This book is unusual in many respects. It was written by a prolific author whose tragic untimely death did not allow him to finish many other undertakings. Zilberman’s legacy still awaits its true discovery and this book is the third installment to it after The Birth of Meaning in Hindu Thought (Kluwer, 1988) and Analogy in Indian and Western Philosophical Thought (Springer, 2006). Zilberman’s treatment of cultural tradition is unique in its approach, scope and universality for Western philosophical thought. Such applications as linguistics, logic and social analysis, historical and anthropological research, Indology, and all Hindu and Buddhist studies are an integral part of Zilberman’s book. A prophetic leap to largely uncharted territories, this book could be of considerable interest for experts and novices in the field of cultural tradition alike.
About the Author:
David B. Zilberman (1938—1977) was a Russian-American philosopher and sociologist, scholar of Indian philosophy and culture.
Since 1973, David Zilberman lived in the United States. In 1973 Zilberman was a Visiting Assistant Professor in the Department of Anthropology at Hunter College, New York. In 1974 Zilberman accepted a position as Post-doctoral Fellow with the Committee on South Asian Studies at the University of Chicago. For the last two years of his life Zilberman taught at Brandeis University in Waltham, Massachusetts, first in the Department of Anthropology, and later in the Department of Philosophy and History of Ideas. Zilberman taught a variety of courses in Indian and Western philosophy, and related disciplines.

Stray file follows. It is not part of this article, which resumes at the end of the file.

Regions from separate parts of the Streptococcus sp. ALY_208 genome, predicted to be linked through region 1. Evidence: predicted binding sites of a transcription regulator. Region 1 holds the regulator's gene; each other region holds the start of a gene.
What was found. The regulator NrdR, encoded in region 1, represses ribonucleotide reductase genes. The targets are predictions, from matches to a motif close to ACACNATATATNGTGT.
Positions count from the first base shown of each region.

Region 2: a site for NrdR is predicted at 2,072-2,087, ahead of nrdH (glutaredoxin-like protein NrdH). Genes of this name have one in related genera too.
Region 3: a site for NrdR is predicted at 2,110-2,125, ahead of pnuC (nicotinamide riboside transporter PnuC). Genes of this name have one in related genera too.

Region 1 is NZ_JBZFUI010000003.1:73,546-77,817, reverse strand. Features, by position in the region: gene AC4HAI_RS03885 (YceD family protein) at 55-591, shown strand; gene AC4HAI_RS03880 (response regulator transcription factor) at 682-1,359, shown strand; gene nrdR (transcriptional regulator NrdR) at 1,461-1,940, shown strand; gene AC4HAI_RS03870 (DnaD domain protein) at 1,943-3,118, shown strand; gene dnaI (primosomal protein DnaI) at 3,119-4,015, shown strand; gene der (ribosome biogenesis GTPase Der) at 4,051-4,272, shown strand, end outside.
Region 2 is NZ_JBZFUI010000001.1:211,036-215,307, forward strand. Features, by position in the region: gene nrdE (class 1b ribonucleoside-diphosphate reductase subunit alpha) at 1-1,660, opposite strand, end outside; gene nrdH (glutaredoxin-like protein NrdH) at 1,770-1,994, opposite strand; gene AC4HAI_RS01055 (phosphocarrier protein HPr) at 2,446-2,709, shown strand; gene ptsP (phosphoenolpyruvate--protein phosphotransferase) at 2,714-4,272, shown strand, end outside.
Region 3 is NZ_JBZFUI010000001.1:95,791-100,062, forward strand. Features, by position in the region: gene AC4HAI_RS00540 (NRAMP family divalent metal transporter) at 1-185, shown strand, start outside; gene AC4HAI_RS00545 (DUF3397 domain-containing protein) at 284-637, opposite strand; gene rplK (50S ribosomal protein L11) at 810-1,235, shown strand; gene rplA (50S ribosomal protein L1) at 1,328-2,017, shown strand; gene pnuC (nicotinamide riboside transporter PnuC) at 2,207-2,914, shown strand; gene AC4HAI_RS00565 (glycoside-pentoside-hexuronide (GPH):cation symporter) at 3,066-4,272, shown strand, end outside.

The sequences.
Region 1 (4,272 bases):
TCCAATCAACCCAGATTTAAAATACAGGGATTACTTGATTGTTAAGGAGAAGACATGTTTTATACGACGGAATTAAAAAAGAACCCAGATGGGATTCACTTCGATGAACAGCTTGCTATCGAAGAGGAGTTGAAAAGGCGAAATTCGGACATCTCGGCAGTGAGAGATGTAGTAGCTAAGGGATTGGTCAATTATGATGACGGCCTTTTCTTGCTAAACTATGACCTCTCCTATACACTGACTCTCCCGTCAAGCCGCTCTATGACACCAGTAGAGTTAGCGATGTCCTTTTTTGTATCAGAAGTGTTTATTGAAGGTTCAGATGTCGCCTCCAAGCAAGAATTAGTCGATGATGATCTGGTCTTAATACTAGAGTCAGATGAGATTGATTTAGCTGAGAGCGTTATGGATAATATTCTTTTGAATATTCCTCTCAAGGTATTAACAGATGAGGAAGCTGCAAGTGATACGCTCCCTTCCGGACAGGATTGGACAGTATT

David Zilberman died on July 1977 in a car-bicycle collision while returning home from his last seminar with his students at Brandeis.
It seems most appropriate to introduce Zilberman to the reader, in both a professional and personal way, by using his own words.